'Another Product to Sell'

Still, "there are a few reasons they might consider it," Travers admitted:

  1. "Office may be a significant driver of improvements to Wine and Crossover Office," he noted. "A native port might slow down further erosion of the general barriers to adoption."
  2. "This gives them another product to sell, and there are influential governments and companies that have gone to Linux on the desktop, although they are still rare," he added.

In the end, though, "I will believe it when I see it," Travers concluded.

'Keep the Cash Cow Delivering'

Indeed, "M$'s OS is having a shrinking share, possibly actually losing seats very soon because old PCs may not be replaced with Wintel," blogger Robert Pogson pointed out. "M$ has lock-in with businesses who may well go to GNU/Linux."

So, "by porting the office suite, M$ hopes to keep the cash cow delivering," he explained. "The office suite makes much more money for them than the OS. '8' is a tragic failure, so the move to ARM is not there for the OS."

In short, "M$'s only room to expand or to hold share is to port the office suite,"Pogson concluded.

'Of Course They Must'

"The fact that micro$oft would eventually be thinking of coming to Linux is nothing more than a proof that Linux is everything they have been denying, i.e. GROWING STEADILY in all segments: desktops, portables and smartphones," agreed Google+ blogger Gonzalo Velasco C.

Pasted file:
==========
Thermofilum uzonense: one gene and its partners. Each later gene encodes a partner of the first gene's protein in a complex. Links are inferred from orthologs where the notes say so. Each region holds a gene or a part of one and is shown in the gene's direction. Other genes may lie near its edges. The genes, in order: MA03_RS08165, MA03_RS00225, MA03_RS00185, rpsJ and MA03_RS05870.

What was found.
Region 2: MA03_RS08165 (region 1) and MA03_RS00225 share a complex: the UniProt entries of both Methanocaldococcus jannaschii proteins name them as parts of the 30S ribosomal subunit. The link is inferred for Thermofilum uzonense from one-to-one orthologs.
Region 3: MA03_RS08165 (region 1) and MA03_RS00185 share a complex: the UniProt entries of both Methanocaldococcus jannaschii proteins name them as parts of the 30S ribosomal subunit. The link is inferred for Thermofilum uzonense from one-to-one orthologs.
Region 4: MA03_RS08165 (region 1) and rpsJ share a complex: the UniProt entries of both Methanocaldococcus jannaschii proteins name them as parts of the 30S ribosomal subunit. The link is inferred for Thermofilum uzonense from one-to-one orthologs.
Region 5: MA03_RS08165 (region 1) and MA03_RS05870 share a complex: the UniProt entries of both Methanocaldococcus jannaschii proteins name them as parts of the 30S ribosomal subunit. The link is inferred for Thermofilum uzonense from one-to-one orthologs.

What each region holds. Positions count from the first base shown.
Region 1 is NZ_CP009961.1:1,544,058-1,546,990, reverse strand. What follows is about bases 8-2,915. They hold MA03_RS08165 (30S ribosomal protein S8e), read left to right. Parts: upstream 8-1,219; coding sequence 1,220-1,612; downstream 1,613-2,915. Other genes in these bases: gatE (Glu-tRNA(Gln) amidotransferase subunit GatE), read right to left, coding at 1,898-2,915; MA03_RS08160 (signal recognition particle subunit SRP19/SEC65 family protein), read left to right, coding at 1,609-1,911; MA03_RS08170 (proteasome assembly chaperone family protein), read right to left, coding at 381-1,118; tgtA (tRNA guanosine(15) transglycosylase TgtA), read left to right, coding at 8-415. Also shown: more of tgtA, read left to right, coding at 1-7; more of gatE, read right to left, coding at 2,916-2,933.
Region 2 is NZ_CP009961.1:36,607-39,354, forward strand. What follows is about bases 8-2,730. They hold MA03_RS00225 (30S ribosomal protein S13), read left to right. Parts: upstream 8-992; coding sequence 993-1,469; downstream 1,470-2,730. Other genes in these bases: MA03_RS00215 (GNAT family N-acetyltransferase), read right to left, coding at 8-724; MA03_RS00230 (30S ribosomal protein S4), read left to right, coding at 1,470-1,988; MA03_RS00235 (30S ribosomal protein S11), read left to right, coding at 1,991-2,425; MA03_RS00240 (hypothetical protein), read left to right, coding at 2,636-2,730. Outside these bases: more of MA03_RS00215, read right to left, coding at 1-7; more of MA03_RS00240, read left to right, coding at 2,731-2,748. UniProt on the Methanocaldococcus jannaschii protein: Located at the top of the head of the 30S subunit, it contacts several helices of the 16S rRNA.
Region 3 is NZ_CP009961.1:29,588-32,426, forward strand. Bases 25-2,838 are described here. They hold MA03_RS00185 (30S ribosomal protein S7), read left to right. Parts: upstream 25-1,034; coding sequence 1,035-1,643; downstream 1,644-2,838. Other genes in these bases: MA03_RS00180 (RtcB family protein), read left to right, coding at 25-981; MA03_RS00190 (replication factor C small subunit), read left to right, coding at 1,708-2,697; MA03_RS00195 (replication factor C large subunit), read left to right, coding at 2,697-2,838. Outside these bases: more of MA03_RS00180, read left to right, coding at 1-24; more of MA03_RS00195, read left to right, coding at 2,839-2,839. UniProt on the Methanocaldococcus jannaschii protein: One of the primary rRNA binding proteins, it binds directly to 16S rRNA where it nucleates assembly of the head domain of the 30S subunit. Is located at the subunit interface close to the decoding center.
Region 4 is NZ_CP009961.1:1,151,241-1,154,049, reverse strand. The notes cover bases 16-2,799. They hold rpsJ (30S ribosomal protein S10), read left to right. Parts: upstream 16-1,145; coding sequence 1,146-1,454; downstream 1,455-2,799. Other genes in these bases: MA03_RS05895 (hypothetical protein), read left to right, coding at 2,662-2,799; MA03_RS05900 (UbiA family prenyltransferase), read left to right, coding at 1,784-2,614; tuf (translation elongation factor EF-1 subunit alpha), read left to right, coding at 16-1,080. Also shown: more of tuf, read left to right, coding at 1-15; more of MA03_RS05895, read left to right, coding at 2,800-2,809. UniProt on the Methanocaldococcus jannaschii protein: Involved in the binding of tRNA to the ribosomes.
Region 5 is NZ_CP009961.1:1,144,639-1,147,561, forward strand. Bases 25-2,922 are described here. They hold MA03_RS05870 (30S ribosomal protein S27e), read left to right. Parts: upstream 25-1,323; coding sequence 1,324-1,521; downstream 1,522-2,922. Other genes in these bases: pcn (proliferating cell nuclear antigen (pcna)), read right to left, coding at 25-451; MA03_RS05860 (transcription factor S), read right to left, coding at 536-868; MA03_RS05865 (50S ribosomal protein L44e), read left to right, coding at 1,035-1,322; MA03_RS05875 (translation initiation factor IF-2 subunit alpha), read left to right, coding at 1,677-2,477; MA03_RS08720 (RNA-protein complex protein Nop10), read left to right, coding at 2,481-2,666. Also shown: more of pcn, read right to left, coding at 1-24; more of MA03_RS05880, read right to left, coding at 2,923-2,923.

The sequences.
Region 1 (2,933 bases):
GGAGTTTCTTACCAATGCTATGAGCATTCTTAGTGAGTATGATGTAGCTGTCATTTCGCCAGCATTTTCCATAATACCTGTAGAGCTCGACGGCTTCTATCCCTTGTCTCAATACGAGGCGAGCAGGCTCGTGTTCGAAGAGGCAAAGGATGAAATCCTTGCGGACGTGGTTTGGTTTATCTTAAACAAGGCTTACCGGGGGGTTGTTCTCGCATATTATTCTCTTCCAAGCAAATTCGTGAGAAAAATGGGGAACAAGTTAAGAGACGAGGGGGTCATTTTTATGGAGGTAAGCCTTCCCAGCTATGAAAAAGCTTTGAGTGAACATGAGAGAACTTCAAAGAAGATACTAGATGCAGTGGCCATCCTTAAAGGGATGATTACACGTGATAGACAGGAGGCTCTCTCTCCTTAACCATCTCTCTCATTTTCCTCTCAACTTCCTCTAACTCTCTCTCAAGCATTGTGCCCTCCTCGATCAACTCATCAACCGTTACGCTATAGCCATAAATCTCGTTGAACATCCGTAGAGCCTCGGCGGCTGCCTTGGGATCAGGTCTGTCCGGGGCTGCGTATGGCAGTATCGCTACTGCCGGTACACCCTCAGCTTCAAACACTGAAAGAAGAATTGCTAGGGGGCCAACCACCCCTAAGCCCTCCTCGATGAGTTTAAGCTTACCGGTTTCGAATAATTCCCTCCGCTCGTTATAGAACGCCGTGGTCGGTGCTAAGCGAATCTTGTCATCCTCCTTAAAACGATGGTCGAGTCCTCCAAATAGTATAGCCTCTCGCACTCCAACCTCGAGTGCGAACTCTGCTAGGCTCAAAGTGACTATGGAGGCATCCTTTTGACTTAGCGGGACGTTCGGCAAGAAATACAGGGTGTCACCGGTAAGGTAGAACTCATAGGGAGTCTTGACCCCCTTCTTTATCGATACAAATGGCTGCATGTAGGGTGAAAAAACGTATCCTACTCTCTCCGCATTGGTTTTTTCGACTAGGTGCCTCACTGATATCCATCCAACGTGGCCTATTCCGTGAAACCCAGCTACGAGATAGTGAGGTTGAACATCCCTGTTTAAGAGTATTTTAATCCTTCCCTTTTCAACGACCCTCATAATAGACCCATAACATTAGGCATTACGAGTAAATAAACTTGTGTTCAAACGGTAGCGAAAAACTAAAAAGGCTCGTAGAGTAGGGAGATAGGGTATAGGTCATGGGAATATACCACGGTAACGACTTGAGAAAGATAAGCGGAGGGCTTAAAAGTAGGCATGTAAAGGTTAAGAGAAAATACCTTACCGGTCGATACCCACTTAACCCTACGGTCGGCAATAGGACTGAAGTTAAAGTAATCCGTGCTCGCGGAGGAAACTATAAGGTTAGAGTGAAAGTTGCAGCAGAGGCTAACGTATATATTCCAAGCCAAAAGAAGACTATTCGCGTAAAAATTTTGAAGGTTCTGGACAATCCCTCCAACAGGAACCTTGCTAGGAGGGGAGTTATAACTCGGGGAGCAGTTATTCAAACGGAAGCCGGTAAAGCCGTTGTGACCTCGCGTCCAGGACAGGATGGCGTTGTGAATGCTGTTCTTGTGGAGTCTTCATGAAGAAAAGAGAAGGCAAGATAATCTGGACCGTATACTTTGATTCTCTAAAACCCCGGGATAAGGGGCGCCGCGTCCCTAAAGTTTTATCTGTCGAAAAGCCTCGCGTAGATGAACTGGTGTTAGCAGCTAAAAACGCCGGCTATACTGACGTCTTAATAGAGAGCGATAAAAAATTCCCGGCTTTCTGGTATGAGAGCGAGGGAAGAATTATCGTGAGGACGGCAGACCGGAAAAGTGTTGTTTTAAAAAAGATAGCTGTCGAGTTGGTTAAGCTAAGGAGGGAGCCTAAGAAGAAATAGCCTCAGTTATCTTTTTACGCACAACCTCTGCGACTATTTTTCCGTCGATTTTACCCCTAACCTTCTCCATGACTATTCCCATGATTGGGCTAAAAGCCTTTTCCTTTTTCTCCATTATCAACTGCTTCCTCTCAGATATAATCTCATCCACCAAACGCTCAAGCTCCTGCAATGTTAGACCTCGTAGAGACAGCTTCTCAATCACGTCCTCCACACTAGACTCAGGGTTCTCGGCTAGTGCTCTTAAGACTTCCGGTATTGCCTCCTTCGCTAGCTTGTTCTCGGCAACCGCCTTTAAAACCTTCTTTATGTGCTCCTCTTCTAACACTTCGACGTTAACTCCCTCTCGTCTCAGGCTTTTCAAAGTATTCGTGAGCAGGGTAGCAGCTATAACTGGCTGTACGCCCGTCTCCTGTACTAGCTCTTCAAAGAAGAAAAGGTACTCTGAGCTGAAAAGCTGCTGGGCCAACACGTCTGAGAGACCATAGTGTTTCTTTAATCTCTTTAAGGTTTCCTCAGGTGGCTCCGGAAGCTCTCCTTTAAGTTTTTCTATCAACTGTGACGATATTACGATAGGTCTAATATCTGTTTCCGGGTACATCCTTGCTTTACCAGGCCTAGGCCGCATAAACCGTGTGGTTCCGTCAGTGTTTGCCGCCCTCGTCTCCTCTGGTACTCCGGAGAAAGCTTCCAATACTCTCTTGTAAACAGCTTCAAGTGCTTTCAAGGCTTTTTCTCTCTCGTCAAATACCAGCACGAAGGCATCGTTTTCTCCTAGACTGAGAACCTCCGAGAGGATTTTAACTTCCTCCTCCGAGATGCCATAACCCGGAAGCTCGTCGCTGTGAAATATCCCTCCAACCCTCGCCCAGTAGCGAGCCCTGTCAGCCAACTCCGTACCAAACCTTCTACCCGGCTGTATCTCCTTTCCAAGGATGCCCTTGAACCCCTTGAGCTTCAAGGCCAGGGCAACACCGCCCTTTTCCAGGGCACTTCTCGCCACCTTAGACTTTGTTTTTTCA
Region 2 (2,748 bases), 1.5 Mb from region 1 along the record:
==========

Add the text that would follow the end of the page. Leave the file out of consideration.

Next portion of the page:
"So, as a market issue, of course they must do such a move, eventually," he added. "M$ Office is not only their most famous product, but also the one that gives them the higher revenue."

Last but never least, Slashdot blogger hairyfeet wondered how much it really matters.

'The Uptake Hasn't Been There'

"Who cares?" hairyfeet asked Linux Girl. "Is there anybody having trouble running it now? Last I checked Crossover was as simple as 'clicky clicky next next next,' and all but the latest version IIRC runs great. So, if they do, fine; if not, who cares?

"When I was running xandros, I ran both MS Office 2K and 2K3 and it ran great," hairyfeet recalled. "I was told Office 2K7 ran even better, and I honestly haven't seen any real selling points for 2K10 and later -- the uptake just hasn't been there, at least with my customers."

Bottom line: "If you are an average home user, LibreOffice works fine, and if you are a business that needs MS Office you are probably either running Windows or Crossover, so it won't affect you there, either," hairyfeet concluded.


Katherine Noyes has been writing from behind Linux Girl's cape since late 2007, but she knows how to be a reporter in real life, too. She's particularly interested in space, science, open source software and geeky things in general. You can also find her on Twitter and Google+.